2) Make counseling non-negotiable. Require your leaders to work through their own stuff in counseling—their own trauma, shame, and misinformation about sex, yes, but the other stuff too: unhealed emotional wounds, marriage and family stress, mental health concerns, spiritual crises, ongoing addictions, or unique pressures of their job. Counselors are generally expected to seek their own counseling—I would not trust a counselor who had not been to counseling--and maybe we should create this norm for pastors/staff/elders too? We’re still fighting the stigma battle in the mental health world, but I’m here to tell you that HEALTHY PEOPLE GO TO COUNSELING. Therapy is an emotionally mature life decision. You go to the doctor for your physical health, you go to the dentist for your oral health, you have pastors or mentors for your spiritual health…who are the professionals caring for your emotional and mental health? And yes, access to counseling is a real problem, meaning counseling may not be available or affordable. Keep looking, don’t give up! There are free hotlines, online support groups, therapists who offer sliding scale fees, and widespread telehealth options now—perhaps your church will even put counseling in the budget? Finding the right counselor may take time and effort, just like finding the right doctor takes time and effort...but we do this because it's worth it.

3) Time for a systems check. Regardless of the size of your congregation, you need a system for reporting abuse. Some simple questions to discuss with your leaders: if someone was abused and needed help in your church, where would they turn? If the problem was with leadership, where would this person go? Would they be listened to? What obstacles might they encounter? How can we reduce or remove those obstacles? We know that the vast majority of sexual misconduct cases go unreported, so we desperately and immediately need to take action on behalf of the vulnerable. When the report on widespread sexual abuse in Southern Baptist churches came out in 2019, they estimated the number of victims was 700; but from what we know about how rarely women report (about 5-15% of events are reported), the true number of victims is considerably larger. Women do not feel safe reporting for a variety of reasons: get to know those reasons and then start removing those obstacles in your context. We may not be able to totally prevent abuse, but how can we make reporting feel safer? Take a hard look at your operations. How are elders and other leaders chosen? How does an older minister transition out, making way for a new minister? Who disciplines the people at the top--who holds them accountable--is it a group of their best friends? How do we guard against the human tendency towards nepotism (when those with power/influence favor relatives or friends, often by giving them positions of power)? Who mentors who? Who evaluates who? What are the term lengths for our leaders--when do they get a break? How are the people at the bottom of the hierarchy heard--how can we intentionally listen better? There are many ways to decentralize power. We are talking about power because power and sexual abuse are inseparable topics: the church has a massive sexual abuse problem precisely because the church has a hierarchy problem. For the sake of the vulnerable, we cannot keep leaving people alone at the top and ignoring the voices at the bottom!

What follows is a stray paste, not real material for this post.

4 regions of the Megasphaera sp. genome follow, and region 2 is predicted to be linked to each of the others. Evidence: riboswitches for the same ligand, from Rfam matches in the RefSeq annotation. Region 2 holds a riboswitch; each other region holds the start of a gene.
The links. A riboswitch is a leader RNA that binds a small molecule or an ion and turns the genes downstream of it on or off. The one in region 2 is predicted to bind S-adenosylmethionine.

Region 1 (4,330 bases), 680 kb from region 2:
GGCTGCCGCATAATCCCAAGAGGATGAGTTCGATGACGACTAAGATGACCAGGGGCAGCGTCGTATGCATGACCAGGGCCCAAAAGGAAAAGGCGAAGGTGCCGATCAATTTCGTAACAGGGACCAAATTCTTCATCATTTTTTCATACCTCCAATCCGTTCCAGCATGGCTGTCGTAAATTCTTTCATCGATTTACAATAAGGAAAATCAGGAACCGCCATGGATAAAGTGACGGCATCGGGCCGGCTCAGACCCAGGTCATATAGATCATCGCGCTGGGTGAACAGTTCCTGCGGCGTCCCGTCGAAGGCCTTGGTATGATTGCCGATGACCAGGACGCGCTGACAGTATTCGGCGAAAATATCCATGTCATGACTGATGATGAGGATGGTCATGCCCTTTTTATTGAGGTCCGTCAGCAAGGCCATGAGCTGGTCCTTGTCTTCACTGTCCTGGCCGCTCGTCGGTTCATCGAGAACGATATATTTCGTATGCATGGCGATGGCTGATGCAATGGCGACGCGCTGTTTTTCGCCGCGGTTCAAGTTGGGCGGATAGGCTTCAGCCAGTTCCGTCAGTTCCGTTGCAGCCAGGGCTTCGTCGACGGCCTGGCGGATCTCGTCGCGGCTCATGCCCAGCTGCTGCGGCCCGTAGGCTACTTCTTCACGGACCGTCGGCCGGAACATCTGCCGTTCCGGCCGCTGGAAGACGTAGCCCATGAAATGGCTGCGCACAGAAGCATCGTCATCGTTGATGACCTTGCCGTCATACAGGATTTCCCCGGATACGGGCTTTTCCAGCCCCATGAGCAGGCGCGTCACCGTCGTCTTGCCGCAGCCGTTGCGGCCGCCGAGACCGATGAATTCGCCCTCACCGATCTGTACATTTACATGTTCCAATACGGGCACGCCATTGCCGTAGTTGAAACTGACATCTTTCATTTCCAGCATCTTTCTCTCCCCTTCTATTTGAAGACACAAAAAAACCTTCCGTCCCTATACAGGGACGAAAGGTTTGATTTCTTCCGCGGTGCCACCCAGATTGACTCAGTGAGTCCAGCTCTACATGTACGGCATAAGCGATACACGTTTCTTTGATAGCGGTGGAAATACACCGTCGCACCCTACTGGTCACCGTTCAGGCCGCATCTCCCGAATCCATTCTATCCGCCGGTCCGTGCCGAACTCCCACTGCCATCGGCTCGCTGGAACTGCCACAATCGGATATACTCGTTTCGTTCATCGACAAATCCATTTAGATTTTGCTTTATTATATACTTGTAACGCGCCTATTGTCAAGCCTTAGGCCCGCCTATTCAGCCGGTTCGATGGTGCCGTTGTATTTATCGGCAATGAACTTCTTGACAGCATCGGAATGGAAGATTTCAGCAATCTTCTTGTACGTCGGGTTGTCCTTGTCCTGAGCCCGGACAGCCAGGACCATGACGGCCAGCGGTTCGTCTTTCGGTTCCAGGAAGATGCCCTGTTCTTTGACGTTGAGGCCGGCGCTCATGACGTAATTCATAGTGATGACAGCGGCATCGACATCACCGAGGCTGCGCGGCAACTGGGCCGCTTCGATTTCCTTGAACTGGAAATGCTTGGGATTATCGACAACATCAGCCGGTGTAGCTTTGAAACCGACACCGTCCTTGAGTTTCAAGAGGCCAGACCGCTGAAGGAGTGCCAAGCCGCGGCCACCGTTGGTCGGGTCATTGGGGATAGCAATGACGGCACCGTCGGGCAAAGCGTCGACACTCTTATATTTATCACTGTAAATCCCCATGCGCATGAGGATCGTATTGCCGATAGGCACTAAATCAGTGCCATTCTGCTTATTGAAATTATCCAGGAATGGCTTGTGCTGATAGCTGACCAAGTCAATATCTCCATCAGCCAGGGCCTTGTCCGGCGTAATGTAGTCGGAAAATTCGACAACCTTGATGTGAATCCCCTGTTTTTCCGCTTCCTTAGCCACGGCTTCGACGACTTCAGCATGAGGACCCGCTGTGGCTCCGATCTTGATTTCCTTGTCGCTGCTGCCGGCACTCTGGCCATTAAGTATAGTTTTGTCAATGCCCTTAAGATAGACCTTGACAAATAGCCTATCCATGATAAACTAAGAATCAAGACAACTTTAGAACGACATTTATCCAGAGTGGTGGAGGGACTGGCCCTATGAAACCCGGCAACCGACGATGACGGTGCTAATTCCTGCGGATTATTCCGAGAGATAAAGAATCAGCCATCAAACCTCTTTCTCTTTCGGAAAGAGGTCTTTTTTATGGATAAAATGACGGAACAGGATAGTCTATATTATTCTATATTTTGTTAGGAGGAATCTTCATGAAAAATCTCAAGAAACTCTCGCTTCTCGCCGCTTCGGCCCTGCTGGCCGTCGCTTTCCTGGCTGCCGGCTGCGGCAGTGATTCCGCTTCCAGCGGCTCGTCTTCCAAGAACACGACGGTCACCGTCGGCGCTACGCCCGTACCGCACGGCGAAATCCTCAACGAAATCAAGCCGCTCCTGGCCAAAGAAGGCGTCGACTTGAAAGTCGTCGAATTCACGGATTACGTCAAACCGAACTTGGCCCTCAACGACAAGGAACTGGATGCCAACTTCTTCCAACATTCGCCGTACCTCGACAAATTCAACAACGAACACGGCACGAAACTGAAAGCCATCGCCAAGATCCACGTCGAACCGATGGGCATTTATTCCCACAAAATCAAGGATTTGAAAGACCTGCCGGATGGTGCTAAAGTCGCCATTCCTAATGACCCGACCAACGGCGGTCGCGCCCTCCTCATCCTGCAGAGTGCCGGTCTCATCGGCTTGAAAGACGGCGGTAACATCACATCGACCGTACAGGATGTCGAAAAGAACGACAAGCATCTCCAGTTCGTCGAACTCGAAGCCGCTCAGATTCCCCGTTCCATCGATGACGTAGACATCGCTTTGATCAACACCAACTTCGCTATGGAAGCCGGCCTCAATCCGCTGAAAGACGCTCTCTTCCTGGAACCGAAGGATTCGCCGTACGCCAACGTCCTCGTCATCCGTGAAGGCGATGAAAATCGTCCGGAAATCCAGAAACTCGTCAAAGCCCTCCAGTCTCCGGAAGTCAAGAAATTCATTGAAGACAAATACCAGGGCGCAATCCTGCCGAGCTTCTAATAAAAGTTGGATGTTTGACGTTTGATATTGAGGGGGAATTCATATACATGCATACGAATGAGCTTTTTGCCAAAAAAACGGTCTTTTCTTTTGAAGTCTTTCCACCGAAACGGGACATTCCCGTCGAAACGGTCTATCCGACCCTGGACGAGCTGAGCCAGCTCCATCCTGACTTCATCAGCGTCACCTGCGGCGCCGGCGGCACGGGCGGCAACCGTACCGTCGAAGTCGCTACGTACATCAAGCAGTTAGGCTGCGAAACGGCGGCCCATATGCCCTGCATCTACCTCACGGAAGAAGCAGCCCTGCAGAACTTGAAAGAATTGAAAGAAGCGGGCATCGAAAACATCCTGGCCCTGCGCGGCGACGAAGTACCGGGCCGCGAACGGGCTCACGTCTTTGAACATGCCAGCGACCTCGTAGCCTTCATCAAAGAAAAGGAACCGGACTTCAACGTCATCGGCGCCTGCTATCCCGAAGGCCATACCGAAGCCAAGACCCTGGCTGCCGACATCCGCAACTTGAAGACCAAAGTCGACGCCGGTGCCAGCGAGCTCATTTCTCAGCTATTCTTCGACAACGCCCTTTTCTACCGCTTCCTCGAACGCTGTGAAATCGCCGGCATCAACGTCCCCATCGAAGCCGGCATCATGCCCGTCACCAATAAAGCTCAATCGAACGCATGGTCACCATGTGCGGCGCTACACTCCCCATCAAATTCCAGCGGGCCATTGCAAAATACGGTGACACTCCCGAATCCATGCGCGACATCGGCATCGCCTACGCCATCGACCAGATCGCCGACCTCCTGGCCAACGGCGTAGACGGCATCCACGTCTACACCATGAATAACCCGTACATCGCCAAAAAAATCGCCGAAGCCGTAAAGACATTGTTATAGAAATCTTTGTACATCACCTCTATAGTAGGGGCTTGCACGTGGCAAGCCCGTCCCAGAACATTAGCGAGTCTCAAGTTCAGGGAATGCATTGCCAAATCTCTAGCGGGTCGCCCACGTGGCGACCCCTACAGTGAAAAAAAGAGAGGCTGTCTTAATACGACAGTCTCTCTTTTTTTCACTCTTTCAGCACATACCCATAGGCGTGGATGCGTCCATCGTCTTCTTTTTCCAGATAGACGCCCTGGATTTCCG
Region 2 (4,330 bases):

4) Refocus on ethics. Therapists have developed a “high ethics” culture. In all my years, I’ve yet to attend a single “Continuing Education” course that lacked a lengthy ethics discussion. Almost every single supervision meeting I attended included readings and discussion from the ACA or APA codes of ethics. If the church wants to build a more ethical culture, then the church must devote more time and space to ethics! Here's some ideas off the top of my head. Have your leadership jointly draft an ethics document that includes expectations for behavior/accountability from staff...and whatever your expectations are, they must go beyond the common intervention of the pastor having an outside “accountability partner” whom he may or may not use to check in with an ongoing pornography struggle. This is a great step, but we must do more. Create an “ethics minute” at your staff or elder meetings to review your document so that it becomes a constant part of the conversation. You could also take turns bringing a hypothetical "sticky situation" ethical case to the table to discuss, just as most counselors participate in routine case consultation for difficult cases. And if you’re struggling with an ethical problem, you don't need to have all the answers, you can always invite outside church consulting groups or ethical professionals to give you an objective take--do you have these contacts on hand for emergencies?